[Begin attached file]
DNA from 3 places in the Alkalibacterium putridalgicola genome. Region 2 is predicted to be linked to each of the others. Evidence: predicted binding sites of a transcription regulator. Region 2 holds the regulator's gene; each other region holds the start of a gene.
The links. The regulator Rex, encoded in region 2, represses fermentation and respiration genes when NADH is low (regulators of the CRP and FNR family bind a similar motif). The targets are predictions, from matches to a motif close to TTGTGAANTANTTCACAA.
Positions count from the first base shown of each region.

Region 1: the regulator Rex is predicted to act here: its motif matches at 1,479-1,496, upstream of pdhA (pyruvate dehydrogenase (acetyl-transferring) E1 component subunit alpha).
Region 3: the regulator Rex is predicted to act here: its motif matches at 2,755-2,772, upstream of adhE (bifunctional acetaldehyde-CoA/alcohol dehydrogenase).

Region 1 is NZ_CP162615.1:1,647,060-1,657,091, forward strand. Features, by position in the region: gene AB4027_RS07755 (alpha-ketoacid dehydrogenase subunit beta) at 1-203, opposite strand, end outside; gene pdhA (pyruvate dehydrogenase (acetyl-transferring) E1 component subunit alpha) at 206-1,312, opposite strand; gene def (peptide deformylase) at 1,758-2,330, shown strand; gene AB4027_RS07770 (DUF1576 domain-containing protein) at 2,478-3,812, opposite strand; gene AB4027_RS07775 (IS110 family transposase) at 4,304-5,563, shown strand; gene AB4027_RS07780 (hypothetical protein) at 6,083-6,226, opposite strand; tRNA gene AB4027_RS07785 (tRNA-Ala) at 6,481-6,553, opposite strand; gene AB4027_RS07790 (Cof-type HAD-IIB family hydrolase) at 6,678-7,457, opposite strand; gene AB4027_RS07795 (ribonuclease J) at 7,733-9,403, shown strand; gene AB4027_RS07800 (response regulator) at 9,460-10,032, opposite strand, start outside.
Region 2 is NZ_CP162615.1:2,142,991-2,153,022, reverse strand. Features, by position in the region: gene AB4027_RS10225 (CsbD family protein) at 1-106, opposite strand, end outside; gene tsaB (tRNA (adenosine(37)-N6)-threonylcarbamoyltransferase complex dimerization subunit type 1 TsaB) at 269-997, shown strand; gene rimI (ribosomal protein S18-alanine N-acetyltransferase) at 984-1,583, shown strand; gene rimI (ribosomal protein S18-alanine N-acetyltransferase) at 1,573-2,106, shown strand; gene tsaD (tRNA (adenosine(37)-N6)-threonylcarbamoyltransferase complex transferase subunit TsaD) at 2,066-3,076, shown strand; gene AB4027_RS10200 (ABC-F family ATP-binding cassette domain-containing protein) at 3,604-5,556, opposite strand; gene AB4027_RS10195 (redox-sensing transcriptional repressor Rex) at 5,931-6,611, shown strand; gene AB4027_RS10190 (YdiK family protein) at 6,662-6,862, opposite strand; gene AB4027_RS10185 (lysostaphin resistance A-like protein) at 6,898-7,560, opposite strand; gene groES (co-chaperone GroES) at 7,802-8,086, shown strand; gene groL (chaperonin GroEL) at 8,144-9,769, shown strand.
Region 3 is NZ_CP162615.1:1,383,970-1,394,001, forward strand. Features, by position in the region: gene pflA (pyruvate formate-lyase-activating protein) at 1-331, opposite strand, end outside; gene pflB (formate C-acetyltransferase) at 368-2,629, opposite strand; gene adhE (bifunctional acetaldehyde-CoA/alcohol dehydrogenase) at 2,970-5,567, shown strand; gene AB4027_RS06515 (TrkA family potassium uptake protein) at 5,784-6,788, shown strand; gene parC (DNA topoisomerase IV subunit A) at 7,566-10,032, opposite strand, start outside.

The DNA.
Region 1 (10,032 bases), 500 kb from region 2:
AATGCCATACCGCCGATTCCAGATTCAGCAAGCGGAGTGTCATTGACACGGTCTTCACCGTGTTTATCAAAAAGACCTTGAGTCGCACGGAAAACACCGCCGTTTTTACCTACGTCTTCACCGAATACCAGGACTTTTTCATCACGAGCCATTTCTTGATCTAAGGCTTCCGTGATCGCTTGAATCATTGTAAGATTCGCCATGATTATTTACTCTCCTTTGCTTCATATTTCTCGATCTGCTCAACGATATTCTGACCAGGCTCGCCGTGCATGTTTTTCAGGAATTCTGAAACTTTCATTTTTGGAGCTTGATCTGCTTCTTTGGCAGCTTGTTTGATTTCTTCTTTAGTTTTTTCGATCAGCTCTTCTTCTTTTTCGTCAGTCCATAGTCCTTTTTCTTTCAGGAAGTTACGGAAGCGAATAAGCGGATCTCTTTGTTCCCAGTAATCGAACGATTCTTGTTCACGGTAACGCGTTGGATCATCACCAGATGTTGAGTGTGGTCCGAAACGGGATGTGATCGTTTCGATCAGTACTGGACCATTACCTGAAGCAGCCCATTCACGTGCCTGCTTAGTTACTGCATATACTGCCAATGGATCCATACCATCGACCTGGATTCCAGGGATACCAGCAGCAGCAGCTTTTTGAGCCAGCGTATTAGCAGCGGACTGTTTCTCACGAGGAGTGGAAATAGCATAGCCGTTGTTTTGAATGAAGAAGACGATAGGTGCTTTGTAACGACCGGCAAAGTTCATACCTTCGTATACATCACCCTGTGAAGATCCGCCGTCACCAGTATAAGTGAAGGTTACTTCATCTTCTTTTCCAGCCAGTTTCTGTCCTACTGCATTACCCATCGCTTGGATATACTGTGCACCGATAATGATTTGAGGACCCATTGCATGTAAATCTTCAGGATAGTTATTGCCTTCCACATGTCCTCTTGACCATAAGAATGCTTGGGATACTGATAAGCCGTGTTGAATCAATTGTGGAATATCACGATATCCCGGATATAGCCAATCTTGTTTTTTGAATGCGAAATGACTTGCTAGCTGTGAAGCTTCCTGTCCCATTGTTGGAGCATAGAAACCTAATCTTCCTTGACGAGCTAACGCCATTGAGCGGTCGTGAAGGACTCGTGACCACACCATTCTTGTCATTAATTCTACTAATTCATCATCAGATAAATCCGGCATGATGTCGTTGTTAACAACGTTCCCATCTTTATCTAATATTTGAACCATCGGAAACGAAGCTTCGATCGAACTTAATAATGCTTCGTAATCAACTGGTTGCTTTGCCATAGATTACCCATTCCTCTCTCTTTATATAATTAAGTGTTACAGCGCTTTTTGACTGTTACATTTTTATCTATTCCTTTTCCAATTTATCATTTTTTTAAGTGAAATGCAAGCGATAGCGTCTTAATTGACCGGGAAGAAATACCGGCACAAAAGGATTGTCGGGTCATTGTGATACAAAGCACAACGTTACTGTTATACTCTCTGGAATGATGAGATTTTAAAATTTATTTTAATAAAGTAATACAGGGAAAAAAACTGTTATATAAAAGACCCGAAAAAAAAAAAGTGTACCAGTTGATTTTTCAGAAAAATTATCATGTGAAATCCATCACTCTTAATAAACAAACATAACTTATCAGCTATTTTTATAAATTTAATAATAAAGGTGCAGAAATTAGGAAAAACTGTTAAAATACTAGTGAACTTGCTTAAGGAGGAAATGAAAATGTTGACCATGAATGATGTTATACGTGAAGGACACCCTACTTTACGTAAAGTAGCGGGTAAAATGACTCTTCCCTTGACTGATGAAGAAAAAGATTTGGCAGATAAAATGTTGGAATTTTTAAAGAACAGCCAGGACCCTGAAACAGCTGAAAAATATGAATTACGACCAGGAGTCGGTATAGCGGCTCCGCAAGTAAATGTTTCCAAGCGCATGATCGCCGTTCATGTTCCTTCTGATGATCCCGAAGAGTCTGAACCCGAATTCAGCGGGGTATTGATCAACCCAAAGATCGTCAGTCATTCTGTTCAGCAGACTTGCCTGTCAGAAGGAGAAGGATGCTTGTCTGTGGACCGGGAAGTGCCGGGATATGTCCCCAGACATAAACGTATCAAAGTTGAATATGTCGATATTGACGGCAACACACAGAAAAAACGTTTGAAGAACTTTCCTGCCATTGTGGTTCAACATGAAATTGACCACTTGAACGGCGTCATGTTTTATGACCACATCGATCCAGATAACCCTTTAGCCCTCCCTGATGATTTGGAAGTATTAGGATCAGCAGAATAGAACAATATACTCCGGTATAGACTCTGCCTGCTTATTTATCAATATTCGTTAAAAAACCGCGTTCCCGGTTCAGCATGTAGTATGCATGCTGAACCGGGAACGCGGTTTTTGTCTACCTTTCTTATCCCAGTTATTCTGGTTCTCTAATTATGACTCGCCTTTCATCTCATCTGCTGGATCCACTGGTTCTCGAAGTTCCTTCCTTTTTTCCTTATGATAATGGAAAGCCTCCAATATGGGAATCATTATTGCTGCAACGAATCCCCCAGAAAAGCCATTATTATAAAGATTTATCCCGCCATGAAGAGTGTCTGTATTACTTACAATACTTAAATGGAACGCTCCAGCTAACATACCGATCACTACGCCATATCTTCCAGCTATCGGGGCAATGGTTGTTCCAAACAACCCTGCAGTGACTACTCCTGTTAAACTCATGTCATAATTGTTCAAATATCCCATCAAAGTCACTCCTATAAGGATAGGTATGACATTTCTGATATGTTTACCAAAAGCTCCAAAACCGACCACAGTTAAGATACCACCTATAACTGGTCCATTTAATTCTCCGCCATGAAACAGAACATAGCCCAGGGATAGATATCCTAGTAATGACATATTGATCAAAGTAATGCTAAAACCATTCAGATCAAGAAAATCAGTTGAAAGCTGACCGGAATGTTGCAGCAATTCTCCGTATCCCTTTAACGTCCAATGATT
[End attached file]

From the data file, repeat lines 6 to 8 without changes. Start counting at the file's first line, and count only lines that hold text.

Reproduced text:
Region 1 is NZ_CP162615.1:1,647,060-1,657,091, forward strand. Features, by position in the region: gene AB4027_RS07755 (alpha-ketoacid dehydrogenase subunit beta) at 1-203, opposite strand, end outside; gene pdhA (pyruvate dehydrogenase (acetyl-transferring) E1 component subunit alpha) at 206-1,312, opposite strand; gene def (peptide deformylase) at 1,758-2,330, shown strand; gene AB4027_RS07770 (DUF1576 domain-containing protein) at 2,478-3,812, opposite strand; gene AB4027_RS07775 (IS110 family transposase) at 4,304-5,563, shown strand; gene AB4027_RS07780 (hypothetical protein) at 6,083-6,226, opposite strand; tRNA gene AB4027_RS07785 (tRNA-Ala) at 6,481-6,553, opposite strand; gene AB4027_RS07790 (Cof-type HAD-IIB family hydrolase) at 6,678-7,457, opposite strand; gene AB4027_RS07795 (ribonuclease J) at 7,733-9,403, shown strand; gene AB4027_RS07800 (response regulator) at 9,460-10,032, opposite strand, start outside.
Region 2 is NZ_CP162615.1:2,142,991-2,153,022, reverse strand. Features, by position in the region: gene AB4027_RS10225 (CsbD family protein) at 1-106, opposite strand, end outside; gene tsaB (tRNA (adenosine(37)-N6)-threonylcarbamoyltransferase complex dimerization subunit type 1 TsaB) at 269-997, shown strand; gene rimI (ribosomal protein S18-alanine N-acetyltransferase) at 984-1,583, shown strand; gene rimI (ribosomal protein S18-alanine N-acetyltransferase) at 1,573-2,106, shown strand; gene tsaD (tRNA (adenosine(37)-N6)-threonylcarbamoyltransferase complex transferase subunit TsaD) at 2,066-3,076, shown strand; gene AB4027_RS10200 (ABC-F family ATP-binding cassette domain-containing protein) at 3,604-5,556, opposite strand; gene AB4027_RS10195 (redox-sensing transcriptional repressor Rex) at 5,931-6,611, shown strand; gene AB4027_RS10190 (YdiK family protein) at 6,662-6,862, opposite strand; gene AB4027_RS10185 (lysostaphin resistance A-like protein) at 6,898-7,560, opposite strand; gene groES (co-chaperone GroES) at 7,802-8,086, shown strand; gene groL (chaperonin GroEL) at 8,144-9,769, shown strand.
Region 3 is NZ_CP162615.1:1,383,970-1,394,001, forward strand. Features, by position in the region: gene pflA (pyruvate formate-lyase-activating protein) at 1-331, opposite strand, end outside; gene pflB (formate C-acetyltransferase) at 368-2,629, opposite strand; gene adhE (bifunctional acetaldehyde-CoA/alcohol dehydrogenase) at 2,970-5,567, shown strand; gene AB4027_RS06515 (TrkA family potassium uptake protein) at 5,784-6,788, shown strand; gene parC (DNA topoisomerase IV subunit A) at 7,566-10,032, opposite strand, start outside.